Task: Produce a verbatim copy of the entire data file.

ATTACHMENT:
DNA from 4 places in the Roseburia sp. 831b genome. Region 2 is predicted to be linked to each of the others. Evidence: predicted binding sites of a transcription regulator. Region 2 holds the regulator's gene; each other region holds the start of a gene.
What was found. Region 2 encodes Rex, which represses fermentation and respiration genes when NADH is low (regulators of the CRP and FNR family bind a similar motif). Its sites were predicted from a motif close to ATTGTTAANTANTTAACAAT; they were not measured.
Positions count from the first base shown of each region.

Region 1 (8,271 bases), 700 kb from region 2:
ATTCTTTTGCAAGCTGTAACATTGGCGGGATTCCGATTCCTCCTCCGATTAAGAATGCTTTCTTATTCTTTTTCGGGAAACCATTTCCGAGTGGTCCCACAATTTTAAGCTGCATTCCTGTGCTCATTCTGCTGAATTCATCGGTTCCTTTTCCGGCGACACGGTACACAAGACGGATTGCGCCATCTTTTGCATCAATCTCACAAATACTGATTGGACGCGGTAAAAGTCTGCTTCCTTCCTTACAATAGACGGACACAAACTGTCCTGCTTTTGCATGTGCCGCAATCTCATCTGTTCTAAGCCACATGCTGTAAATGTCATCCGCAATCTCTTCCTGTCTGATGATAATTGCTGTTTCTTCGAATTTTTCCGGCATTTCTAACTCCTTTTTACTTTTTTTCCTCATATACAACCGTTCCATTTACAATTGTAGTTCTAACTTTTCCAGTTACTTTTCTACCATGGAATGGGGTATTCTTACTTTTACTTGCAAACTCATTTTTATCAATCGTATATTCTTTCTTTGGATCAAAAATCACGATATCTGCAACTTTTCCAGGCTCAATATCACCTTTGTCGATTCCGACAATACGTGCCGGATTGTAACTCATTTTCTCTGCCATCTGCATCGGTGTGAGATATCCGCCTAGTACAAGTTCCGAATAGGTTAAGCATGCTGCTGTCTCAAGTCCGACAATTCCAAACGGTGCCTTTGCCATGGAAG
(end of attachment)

DNA from 4 places in the Roseburia sp. 831b genome. Region 2 is predicted to be linked to each of the others. Evidence: predicted binding sites of a transcription regulator. Region 2 holds the regulator's gene; each other region holds the start of a gene.
What was found. Region 2 encodes Rex, which represses fermentation and respiration genes when NADH is low (regulators of the CRP and FNR family bind a similar motif). Its sites were predicted from a motif close to ATTGTTAANTANTTAACAAT; they were not measured.
Positions count from the first base shown of each region.

Region 1 (8,271 bases), 700 kb from region 2:
ATTCTTTTGCAAGCTGTAACATTGGCGGGATTCCGATTCCTCCTCCGATTAAGAATGCTTTCTTATTCTTTTTCGGGAAACCATTTCCGAGTGGTCCCACAATTTTAAGCTGCATTCCTGTGCTCATTCTGCTGAATTCATCGGTTCCTTTTCCGGCGACACGGTACACAAGACGGATTGCGCCATCTTTTGCATCAATCTCACAAATACTGATTGGACGCGGTAAAAGTCTGCTTCCTTCCTTACAATAGACGGACACAAACTGTCCTGCTTTTGCATGTGCCGCAATCTCATCTGTTCTAAGCCACATGCTGTAAATGTCATCCGCAATCTCTTCCTGTCTGATGATAATTGCTGTTTCTTCGAATTTTTCCGGCATTTCTAACTCCTTTTTACTTTTTTTCCTCATATACAACCGTTCCATTTACAATTGTAGTTCTAACTTTTCCAGTTACTTTTCTACCATGGAATGGGGTATTCTTACTTTTACTTGCAAACTCATTTTTATCAATCGTATATTCTTTCTTTGGATCAAAAATCACGATATCTGCAACTTTTCCAGGCTCAATATCACCTTTGTCGATTCCGACAATACGTGCCGGATTGTAACTCATTTTCTCTGCCATCTGCATCGGTGTGAGATATCCGCCTAGTACAAGTTCCGAATAGGTTAAGCATGCTGCTGTCTCAAGTCCGACAATTCCAAACGGTGCCTTTGCCATGGAAG